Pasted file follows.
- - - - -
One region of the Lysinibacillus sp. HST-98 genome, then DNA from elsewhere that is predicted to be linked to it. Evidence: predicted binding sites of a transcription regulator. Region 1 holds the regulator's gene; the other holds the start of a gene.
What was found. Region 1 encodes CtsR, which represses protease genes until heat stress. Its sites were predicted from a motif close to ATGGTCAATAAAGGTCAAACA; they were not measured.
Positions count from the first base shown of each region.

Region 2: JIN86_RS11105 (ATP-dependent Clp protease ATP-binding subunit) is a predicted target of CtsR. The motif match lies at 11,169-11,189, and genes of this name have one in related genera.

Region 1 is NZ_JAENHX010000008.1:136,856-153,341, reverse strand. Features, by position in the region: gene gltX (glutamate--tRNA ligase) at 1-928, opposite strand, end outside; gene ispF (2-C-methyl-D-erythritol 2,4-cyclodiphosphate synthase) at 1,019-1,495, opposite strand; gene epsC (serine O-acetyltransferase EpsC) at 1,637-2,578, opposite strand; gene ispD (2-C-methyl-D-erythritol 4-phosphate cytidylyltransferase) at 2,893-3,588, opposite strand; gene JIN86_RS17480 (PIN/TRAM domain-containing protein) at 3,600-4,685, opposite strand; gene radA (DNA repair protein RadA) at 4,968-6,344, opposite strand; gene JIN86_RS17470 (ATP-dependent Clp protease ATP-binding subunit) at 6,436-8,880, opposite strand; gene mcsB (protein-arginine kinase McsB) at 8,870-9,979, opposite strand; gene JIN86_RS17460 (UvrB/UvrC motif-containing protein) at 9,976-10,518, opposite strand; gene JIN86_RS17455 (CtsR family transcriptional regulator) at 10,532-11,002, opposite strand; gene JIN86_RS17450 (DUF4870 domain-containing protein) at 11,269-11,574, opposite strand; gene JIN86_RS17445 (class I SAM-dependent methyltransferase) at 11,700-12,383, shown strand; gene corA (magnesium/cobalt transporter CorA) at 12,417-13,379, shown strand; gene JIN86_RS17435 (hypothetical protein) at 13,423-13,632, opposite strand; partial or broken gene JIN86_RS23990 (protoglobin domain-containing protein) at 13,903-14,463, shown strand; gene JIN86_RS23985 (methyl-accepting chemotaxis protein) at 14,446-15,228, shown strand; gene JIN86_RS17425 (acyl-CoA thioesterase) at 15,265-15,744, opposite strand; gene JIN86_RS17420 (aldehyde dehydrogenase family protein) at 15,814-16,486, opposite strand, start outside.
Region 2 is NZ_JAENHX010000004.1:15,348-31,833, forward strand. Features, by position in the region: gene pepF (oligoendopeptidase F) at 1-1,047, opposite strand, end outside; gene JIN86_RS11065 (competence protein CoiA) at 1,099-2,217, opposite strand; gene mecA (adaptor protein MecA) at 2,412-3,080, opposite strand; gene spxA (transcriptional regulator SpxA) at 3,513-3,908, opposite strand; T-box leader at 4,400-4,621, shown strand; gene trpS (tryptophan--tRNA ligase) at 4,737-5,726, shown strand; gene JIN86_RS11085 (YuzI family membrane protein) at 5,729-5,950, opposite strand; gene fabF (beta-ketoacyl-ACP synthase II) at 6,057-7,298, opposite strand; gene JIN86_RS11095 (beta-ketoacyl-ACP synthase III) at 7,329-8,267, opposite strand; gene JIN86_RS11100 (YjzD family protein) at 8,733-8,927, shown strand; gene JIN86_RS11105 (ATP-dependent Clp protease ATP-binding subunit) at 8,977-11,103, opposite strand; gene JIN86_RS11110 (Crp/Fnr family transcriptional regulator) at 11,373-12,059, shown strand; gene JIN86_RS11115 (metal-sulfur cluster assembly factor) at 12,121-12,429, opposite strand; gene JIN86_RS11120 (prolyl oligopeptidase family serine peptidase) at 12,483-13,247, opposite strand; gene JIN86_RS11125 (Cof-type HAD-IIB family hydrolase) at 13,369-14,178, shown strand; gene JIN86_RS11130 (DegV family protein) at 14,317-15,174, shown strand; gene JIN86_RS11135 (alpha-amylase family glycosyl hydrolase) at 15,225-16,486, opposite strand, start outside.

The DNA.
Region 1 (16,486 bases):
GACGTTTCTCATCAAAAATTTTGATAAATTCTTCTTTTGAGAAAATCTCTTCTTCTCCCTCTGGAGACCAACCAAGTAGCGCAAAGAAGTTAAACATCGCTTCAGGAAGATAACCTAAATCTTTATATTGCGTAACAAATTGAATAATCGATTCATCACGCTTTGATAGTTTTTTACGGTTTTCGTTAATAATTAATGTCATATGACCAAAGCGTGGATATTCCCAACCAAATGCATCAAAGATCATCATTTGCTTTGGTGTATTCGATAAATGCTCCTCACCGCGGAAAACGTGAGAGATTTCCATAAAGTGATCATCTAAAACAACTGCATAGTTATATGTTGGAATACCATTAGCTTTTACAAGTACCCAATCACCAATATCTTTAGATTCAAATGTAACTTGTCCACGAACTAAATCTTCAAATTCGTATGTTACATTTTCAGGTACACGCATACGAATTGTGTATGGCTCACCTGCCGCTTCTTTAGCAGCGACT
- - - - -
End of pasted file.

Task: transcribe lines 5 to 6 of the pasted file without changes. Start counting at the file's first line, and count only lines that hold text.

Region 1 is NZ_JAENHX010000008.1:136,856-153,341, reverse strand. Features, by position in the region: gene gltX (glutamate--tRNA ligase) at 1-928, opposite strand, end outside; gene ispF (2-C-methyl-D-erythritol 2,4-cyclodiphosphate synthase) at 1,019-1,495, opposite strand; gene epsC (serine O-acetyltransferase EpsC) at 1,637-2,578, opposite strand; gene ispD (2-C-methyl-D-erythritol 4-phosphate cytidylyltransferase) at 2,893-3,588, opposite strand; gene JIN86_RS17480 (PIN/TRAM domain-containing protein) at 3,600-4,685, opposite strand; gene radA (DNA repair protein RadA) at 4,968-6,344, opposite strand; gene JIN86_RS17470 (ATP-dependent Clp protease ATP-binding subunit) at 6,436-8,880, opposite strand; gene mcsB (protein-arginine kinase McsB) at 8,870-9,979, opposite strand; gene JIN86_RS17460 (UvrB/UvrC motif-containing protein) at 9,976-10,518, opposite strand; gene JIN86_RS17455 (CtsR family transcriptional regulator) at 10,532-11,002, opposite strand; gene JIN86_RS17450 (DUF4870 domain-containing protein) at 11,269-11,574, opposite strand; gene JIN86_RS17445 (class I SAM-dependent methyltransferase) at 11,700-12,383, shown strand; gene corA (magnesium/cobalt transporter CorA) at 12,417-13,379, shown strand; gene JIN86_RS17435 (hypothetical protein) at 13,423-13,632, opposite strand; partial or broken gene JIN86_RS23990 (protoglobin domain-containing protein) at 13,903-14,463, shown strand; gene JIN86_RS23985 (methyl-accepting chemotaxis protein) at 14,446-15,228, shown strand; gene JIN86_RS17425 (acyl-CoA thioesterase) at 15,265-15,744, opposite strand; gene JIN86_RS17420 (aldehyde dehydrogenase family protein) at 15,814-16,486, opposite strand, start outside.
Region 2 is NZ_JAENHX010000004.1:15,348-31,833, forward strand. Features, by position in the region: gene pepF (oligoendopeptidase F) at 1-1,047, opposite strand, end outside; gene JIN86_RS11065 (competence protein CoiA) at 1,099-2,217, opposite strand; gene mecA (adaptor protein MecA) at 2,412-3,080, opposite strand; gene spxA (transcriptional regulator SpxA) at 3,513-3,908, opposite strand; T-box leader at 4,400-4,621, shown strand; gene trpS (tryptophan--tRNA ligase) at 4,737-5,726, shown strand; gene JIN86_RS11085 (YuzI family membrane protein) at 5,729-5,950, opposite strand; gene fabF (beta-ketoacyl-ACP synthase II) at 6,057-7,298, opposite strand; gene JIN86_RS11095 (beta-ketoacyl-ACP synthase III) at 7,329-8,267, opposite strand; gene JIN86_RS11100 (YjzD family protein) at 8,733-8,927, shown strand; gene JIN86_RS11105 (ATP-dependent Clp protease ATP-binding subunit) at 8,977-11,103, opposite strand; gene JIN86_RS11110 (Crp/Fnr family transcriptional regulator) at 11,373-12,059, shown strand; gene JIN86_RS11115 (metal-sulfur cluster assembly factor) at 12,121-12,429, opposite strand; gene JIN86_RS11120 (prolyl oligopeptidase family serine peptidase) at 12,483-13,247, opposite strand; gene JIN86_RS11125 (Cof-type HAD-IIB family hydrolase) at 13,369-14,178, shown strand; gene JIN86_RS11130 (DegV family protein) at 14,317-15,174, shown strand; gene JIN86_RS11135 (alpha-amylase family glycosyl hydrolase) at 15,225-16,486, opposite strand, start outside.